• Abstract: Latin America's travel and tourism industry took a hit during the 2008–2009 recession. International arrivals slowed and tourists had less money to spend. But over the longer term, tourism has been a success story—and forecasts suggest continued growth. That should surprise no one. Latin America's sheer diversity in scenic beauty, cuisine and cultures has combined with an increasingly sophisticated domestic industry to cater to every kind of traveler. Since 2006, tourism's direct contribution to GDP in Latin America has grown by 7 percent in real terms—more than double the world average—to reach an estimated $134 billion in 2011. This figure, which is projected to rise to $224 billion in 2022, includes revenue generated by tourism-oriented services such as hotels and airlines, as well as restaurant and leisure industries that cater to tourists. Forecasts for this year suggest tourism's direct contributions will grow by 6.5 percent, behind only Northeast and South Asia (6.7 percent).
  • Topic: Economics
  • Political Geography: United States, Brazil, Latin America
  • Author: Luis Felipe Lopez-Calva
  • Publication Date: 03-2014
  • Content Type: Journal Article
  • Journal: Americas Quarterly
  • Institution: Council of the Americas
  • Abstract: During the first decade of the twenty-first century, Latin America's increasing prosperity and social progress have led analysts to conclude that historic change is taking place. Indeed, poverty in Latin America fell from 41.4 percent in 2000 to 28 percent in 2010, even at a time of global distress1—a result, in part, of both sustained economic growth and reductions in inequality. As a result, the focus in policy circles has switched to the role an emerging middle class can play in the region, both as an engine of growth and as the foundation for social cohesion and better governance. The key to understanding this shift is accurately defining the middle class in economic terms.
  • Topic: Economics, Governance
  • Political Geography: Latin America
  • Author: Aurora Garcia Ballesteros, Beatriz Cristina Jiminez Blasco
  • Publication Date: 04-2014
  • Content Type: Journal Article
  • Journal: Americas Quarterly
  • Institution: Council of the Americas
  • Abstract: Latin America has historically played an important role in Spain's migratory cycles—both as a sender and as a recipient. Spanish political immigration to the hemisphere surged following the Spanish Civil War (1936–1939) and again after World War II, when Spaniards flocked to Latin America for economic reasons. The flow reversed with the late-1980s economic crises in Latin America. Between 1996 and 2010, Latin Americans in Spain—measured by those who obtained Spanish citizenship—grew nearly tenfold, from 263,190 to 2,459,089. Now Europe's economic crisis, which has acutely affected Spain, is causing the flows to shift again. According to data from Spain's National Institute of Statistics (INE), for the first time in this century, more people are now leaving Spain than moving to it. Net migration in 2011 was reported at negative 50,090 people, with 507,740 leaving Spain and 457,650 arriving.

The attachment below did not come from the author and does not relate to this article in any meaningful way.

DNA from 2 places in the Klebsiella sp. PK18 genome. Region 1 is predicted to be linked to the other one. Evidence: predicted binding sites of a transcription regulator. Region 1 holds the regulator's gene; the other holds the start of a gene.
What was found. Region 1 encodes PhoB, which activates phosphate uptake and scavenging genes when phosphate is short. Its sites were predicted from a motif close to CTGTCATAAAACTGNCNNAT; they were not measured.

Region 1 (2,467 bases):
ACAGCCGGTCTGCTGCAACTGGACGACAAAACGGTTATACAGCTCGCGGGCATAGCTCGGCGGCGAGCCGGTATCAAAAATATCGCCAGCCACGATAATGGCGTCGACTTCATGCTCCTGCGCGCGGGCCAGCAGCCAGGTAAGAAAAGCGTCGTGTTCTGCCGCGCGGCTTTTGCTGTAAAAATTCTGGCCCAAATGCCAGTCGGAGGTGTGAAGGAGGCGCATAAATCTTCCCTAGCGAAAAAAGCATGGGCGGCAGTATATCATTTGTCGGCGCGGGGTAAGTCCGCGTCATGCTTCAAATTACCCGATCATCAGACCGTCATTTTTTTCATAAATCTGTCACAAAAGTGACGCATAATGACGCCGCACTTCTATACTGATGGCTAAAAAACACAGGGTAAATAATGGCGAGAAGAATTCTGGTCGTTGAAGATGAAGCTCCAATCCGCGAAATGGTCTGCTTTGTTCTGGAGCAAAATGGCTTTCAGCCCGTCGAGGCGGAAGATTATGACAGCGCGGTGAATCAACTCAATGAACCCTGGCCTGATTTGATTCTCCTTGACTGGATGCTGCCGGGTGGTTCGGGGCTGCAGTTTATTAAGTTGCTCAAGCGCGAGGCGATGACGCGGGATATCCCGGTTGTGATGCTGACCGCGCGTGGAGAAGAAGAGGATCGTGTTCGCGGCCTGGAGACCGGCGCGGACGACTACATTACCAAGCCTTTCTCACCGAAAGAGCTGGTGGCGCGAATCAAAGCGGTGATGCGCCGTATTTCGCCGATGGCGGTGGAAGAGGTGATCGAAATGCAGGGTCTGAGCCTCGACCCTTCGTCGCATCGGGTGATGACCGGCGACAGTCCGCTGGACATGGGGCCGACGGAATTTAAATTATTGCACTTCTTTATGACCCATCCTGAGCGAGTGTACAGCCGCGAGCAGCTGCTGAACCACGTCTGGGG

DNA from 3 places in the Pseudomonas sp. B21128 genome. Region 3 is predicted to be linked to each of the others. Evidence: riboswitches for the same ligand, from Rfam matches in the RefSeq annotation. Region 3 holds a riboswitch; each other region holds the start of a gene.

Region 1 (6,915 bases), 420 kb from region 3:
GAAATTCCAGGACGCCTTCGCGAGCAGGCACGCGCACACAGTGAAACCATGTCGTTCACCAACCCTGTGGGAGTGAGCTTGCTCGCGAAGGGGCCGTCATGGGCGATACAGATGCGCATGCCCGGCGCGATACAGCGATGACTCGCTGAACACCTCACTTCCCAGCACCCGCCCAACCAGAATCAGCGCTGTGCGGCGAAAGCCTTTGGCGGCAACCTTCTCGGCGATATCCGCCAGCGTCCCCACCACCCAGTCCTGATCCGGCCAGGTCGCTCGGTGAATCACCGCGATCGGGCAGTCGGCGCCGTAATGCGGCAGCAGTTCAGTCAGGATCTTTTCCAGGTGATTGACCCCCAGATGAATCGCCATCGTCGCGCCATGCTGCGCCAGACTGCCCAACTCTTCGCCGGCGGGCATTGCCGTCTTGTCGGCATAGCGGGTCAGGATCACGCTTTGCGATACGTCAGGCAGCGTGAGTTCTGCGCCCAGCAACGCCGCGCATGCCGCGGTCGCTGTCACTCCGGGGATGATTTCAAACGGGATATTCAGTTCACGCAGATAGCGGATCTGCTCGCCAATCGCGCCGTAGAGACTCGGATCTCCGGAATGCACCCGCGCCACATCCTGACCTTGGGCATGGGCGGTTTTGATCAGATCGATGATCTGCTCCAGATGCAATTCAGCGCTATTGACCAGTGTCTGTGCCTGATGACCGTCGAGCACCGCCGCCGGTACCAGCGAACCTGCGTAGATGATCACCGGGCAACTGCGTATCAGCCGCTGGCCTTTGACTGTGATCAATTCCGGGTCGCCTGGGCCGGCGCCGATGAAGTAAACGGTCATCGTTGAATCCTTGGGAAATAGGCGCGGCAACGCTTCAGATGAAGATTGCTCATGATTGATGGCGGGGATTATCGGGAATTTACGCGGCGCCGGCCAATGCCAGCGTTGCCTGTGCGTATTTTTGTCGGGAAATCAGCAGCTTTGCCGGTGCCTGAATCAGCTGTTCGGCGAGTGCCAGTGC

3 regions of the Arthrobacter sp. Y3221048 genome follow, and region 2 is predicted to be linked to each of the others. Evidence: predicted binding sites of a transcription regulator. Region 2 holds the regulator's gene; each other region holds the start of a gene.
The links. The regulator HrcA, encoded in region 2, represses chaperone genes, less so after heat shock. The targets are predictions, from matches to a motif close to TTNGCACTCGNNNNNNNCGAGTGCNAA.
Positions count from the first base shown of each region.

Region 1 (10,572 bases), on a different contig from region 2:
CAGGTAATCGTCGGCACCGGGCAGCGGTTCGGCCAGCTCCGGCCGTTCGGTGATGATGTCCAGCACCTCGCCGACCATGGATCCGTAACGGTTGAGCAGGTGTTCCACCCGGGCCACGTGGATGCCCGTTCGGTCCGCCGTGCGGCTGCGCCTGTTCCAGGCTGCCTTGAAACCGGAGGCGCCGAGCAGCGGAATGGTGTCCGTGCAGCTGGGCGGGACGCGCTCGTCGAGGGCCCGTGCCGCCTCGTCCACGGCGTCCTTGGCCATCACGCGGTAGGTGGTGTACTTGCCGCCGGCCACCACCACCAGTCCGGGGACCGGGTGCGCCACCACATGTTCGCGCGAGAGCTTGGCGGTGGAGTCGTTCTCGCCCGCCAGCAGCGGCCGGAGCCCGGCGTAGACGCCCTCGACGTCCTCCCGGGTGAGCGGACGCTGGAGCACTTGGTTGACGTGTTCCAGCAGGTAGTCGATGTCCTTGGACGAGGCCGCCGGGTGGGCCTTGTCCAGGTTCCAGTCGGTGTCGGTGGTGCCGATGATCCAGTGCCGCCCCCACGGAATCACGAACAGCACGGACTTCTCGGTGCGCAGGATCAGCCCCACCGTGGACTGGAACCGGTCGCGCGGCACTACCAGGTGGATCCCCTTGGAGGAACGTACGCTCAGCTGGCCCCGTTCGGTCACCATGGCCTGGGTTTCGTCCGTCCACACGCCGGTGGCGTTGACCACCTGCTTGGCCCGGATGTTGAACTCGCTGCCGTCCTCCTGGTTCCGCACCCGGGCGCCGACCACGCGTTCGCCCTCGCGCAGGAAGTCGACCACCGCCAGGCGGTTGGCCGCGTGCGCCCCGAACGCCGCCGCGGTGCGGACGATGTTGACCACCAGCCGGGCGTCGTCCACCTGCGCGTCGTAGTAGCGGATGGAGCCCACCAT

• Topic: Economics, Migration, War
  • Political Geography: Latin America, Spain
  • Author: Leani García
  • Publication Date: 04-2014
  • Content Type: Journal Article
  • Journal: Americas Quarterly
  • Institution: Council of the Americas
  • Abstract: There's no denying it; whether it's share of trade or percent of foreign direct investment (FDI) in the hemi sphere, the U.S.' economic presence has decreased. Even when the U.S. didn't slip a place in terms of a trade partner, its overall share of countries' imports or exports declined across the board, while other countries' increased—especially China's. In the same period, in Argentina and Brazil, the share of U.S. FDI declined by 22% and 27%, respectively.
  • Topic: Economics, Foreign Direct Investment
  • Political Geography: Brazil, Argentina, Latin America
  • Author: Alejandro M. Werner, Oya Celasun
  • Publication Date: 04-2014
  • Content Type: Journal Article
  • Journal: Americas Quarterly
  • Institution: Council of the Americas
  • Abstract: Latin America has bounced back economically in the past decade. Between 2002 and 2012, the region has seen strong and stable growth, low inflation and improved economic fundamentals. As a result, the weight of the region in global economic output increased from about 6 percent in the 1990s to 8 percent in 2012. With that has come a greater voice in the global economy.
  • Topic: Economics
  • Political Geography: Brazil, Latin America, Mexico
  • Author: Seth Colby
  • Publication Date: 04-2014
  • Content Type: Journal Article
  • Journal: Americas Quarterly
  • Institution: Council of the Americas
  • Abstract: In November 2009, the cover of The Economist showed the iconic Christ statue overlooking Rio de Janeiro blasting off into outer space. This image, along with the cover headline, "Brazil Takes Off," represented the Carnaval-like euphoria about Brazil that infected journalists and financial markets at the time, buoyed by the country's impressive economic performance in the wake of the 2008 global financial crisis.
  • Topic: Economics, Financial Crisis
  • Political Geography: Brazil, Latin America